FNMs speaking out against party policy
It was surprising to read published comments by two Free National Movement(FNM)members this week on the sale of the majority stake in the Bahamas Telecommunications Company(BTC)to Cable and Wireless Communications(CWC).
Bamboo Town MP Branville McCartney said he would wait to see the memorandum of understanding the government signed with CWC, as well as the details of the proposed sale, before he gives his support in Parliament.
“I cannot make a decision without having the facts,”McCartney said toThe Nassau Guardianon Tuesday.”I don’t have all of the facts.”
The government has promised to make all the details of the proposed deal public before it comes up for debate in the House of Assembly.
“Once all the facts are in hand, I’ll be able to make a decision as to whether or not it’s the right thing to do or otherwise,”McCartney added.
FNM Vice-chairman Darron Cash, who is a former party senator, wrote a long opinion piece that was published inThe Guardianon Monday. In it, Cash set out why he strongly opposes the BTC sale to CWC.
“I disagree with the government’s proposed action. I believe it is wrong for the country,”said Cash.
“This decision sells the country short. It is a betrayal of future generations, and like a bad stock on BISX–in which you have little confidence–the government is selling the next generation(my generation)short.”
Cash then used more than 5,000 words to explain why he disagrees with the deal.
Hubert Ingraham has run his FNM in a different manner than Perry Christie has run the Progressive Liberal Party(PLP). PLPs have regularly criticized Christie and the party publicly.
Ingraham’s troops are not known for this behavior. From all accounts, Ingraham, like the late Sir Lynden Pindling, ensures order is maintained by inflicting painful political consequences for dissent. Christie’s followers seem to have little fear of him.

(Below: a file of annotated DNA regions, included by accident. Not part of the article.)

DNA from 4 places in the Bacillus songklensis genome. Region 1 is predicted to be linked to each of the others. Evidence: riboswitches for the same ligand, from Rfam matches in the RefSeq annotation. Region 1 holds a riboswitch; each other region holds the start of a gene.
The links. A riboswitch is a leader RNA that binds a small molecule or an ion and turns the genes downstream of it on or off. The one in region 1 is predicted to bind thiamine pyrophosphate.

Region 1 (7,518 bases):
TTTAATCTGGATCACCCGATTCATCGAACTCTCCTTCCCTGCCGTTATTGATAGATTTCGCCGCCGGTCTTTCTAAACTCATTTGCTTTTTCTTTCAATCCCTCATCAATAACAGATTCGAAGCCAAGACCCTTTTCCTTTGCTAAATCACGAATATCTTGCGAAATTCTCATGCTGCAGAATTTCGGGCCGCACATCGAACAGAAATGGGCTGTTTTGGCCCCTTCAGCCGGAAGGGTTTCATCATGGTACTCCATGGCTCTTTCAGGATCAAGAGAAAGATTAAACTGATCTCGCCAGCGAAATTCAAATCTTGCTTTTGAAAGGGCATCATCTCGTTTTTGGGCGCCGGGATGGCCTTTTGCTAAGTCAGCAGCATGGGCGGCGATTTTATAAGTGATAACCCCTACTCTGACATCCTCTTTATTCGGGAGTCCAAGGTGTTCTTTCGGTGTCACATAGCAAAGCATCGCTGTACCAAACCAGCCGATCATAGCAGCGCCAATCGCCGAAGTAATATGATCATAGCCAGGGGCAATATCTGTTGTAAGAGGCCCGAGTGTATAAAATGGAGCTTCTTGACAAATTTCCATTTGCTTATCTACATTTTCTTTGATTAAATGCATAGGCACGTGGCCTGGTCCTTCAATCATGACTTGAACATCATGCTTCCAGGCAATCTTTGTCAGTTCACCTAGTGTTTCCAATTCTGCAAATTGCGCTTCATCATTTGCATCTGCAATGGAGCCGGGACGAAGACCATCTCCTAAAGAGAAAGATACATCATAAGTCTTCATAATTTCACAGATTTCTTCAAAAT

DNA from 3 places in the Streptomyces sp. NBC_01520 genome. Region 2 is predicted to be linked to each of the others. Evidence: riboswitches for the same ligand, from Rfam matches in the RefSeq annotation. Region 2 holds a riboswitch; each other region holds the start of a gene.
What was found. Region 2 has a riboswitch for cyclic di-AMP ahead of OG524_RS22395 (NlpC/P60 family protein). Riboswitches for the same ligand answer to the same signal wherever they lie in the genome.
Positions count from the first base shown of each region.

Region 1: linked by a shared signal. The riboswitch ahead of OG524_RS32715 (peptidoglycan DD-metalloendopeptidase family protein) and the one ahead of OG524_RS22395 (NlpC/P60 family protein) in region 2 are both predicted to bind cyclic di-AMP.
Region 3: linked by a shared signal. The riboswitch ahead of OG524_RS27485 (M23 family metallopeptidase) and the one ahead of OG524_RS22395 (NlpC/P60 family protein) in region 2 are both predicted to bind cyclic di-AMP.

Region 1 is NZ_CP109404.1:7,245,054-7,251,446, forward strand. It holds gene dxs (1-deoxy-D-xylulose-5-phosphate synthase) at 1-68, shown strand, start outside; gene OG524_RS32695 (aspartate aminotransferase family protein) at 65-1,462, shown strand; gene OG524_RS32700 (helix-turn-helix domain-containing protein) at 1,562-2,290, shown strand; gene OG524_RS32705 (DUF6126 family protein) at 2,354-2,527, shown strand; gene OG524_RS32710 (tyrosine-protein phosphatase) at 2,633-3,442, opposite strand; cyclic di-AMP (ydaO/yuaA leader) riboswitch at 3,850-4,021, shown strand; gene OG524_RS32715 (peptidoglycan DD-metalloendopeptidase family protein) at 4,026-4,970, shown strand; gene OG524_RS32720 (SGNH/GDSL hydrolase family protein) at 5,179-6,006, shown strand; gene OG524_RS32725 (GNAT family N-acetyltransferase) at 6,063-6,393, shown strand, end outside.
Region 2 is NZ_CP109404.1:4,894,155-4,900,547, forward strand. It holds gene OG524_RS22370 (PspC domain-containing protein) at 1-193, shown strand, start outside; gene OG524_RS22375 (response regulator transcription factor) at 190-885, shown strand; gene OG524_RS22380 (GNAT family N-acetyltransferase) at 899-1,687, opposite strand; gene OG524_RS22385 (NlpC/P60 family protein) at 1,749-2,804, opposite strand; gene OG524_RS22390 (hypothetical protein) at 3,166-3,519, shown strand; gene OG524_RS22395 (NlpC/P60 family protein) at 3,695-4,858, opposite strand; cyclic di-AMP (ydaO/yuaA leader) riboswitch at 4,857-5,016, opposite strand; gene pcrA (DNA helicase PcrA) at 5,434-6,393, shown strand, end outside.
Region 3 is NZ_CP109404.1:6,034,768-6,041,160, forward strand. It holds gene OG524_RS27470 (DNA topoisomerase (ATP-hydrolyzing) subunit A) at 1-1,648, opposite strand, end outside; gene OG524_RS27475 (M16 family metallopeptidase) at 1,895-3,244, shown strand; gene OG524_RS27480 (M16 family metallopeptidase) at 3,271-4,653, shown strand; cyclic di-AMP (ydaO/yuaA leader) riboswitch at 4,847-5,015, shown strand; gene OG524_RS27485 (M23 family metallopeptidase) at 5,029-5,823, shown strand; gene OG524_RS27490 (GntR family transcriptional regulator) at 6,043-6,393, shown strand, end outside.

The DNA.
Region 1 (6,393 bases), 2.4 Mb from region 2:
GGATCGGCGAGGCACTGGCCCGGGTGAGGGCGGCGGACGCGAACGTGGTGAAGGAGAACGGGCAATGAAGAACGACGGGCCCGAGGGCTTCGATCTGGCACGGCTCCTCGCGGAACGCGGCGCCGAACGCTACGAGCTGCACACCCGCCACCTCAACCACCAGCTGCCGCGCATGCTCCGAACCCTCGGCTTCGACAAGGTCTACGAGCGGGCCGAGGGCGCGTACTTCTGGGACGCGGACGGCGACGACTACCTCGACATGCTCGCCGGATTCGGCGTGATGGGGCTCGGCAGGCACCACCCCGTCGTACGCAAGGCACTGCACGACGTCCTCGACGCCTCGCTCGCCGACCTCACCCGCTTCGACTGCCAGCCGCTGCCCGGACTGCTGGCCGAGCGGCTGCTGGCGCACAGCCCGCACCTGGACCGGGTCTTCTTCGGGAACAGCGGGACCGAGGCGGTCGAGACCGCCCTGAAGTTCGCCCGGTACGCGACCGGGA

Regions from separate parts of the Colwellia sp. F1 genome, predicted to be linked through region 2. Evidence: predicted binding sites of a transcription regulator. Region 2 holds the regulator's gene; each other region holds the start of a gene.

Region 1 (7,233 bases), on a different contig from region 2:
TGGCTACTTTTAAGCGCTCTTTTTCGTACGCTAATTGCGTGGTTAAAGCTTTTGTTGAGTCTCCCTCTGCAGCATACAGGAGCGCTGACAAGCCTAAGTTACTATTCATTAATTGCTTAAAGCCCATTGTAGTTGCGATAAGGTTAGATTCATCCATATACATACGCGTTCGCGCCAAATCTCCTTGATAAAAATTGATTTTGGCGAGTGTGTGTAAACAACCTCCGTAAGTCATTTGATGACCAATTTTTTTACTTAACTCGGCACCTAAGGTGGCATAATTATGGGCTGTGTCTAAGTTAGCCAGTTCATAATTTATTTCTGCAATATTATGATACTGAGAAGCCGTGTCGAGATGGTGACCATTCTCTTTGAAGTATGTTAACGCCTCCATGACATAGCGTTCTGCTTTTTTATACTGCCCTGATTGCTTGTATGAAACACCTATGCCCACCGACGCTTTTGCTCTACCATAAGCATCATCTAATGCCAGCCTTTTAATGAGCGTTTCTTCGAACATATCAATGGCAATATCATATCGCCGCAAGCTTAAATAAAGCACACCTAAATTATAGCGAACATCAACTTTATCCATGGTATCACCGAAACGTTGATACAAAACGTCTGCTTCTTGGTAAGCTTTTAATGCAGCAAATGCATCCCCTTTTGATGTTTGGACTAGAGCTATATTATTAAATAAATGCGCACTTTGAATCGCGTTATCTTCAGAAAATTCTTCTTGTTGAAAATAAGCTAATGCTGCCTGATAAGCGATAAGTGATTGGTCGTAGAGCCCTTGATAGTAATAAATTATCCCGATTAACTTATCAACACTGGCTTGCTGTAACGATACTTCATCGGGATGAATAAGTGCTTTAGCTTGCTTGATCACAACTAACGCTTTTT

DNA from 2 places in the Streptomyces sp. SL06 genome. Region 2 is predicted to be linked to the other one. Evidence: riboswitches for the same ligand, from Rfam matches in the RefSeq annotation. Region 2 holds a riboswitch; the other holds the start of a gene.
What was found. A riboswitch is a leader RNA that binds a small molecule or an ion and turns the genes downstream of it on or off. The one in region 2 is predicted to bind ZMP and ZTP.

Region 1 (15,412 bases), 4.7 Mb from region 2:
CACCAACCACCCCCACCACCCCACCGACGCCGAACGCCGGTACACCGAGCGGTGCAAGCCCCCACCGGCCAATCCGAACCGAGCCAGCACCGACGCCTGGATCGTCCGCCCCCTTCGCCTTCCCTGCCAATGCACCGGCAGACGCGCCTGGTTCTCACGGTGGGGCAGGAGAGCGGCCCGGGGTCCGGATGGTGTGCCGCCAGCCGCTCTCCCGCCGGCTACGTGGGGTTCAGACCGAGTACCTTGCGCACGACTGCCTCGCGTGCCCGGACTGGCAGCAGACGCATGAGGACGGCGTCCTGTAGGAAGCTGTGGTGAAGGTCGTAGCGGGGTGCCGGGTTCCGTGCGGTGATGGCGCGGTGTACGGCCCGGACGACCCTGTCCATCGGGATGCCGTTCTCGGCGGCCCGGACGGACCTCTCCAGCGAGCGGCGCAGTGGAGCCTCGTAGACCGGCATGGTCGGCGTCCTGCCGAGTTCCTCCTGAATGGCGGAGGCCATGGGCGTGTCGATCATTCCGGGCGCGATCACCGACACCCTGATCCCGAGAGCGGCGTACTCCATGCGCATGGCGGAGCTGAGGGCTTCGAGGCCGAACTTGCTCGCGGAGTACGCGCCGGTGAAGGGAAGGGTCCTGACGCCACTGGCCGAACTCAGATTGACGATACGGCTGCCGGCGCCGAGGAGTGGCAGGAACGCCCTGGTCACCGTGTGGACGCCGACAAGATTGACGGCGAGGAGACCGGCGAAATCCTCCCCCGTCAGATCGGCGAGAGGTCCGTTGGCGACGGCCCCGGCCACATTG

The FNM has had a tough time in the public relations war over the sale of BTC. The union movement, the opposition and some prominent church leaders have opposed the move.
That public relations fight becomes more difficult when FNMs join the public fight against the sale. When young party members question the party’s actions, or disagree with it, the party is weakened during a war.
The danger for the FNM is that these young members of the party can do more damage to it than the PLP.
The PLP has no credibility when it comes to the BTC debate. It too wanted to sell a major chunk of BTC to foreigners.
The PLP is only protesting the CWC sale in an attempt to cause trouble for the government in the run up to the next general election. The opposition is not concerned about the real debate that has emerged surrounding privatization policy and Bahamianization.
But when FNMs speak out publicly on the issue at the risk of being savaged by the party’s leadership, it appears as if the messenger attempting to convince the country of the wisdom of the CWC sale has turned on itself.
The FNM would be wise, for its sake, to conclude the BTC deal as soon as possible. More public dissent from within the governing party will not stop the deal, but it would weaken the FNM at a time when it is attempting to convince Bahamians it should serve another term in office.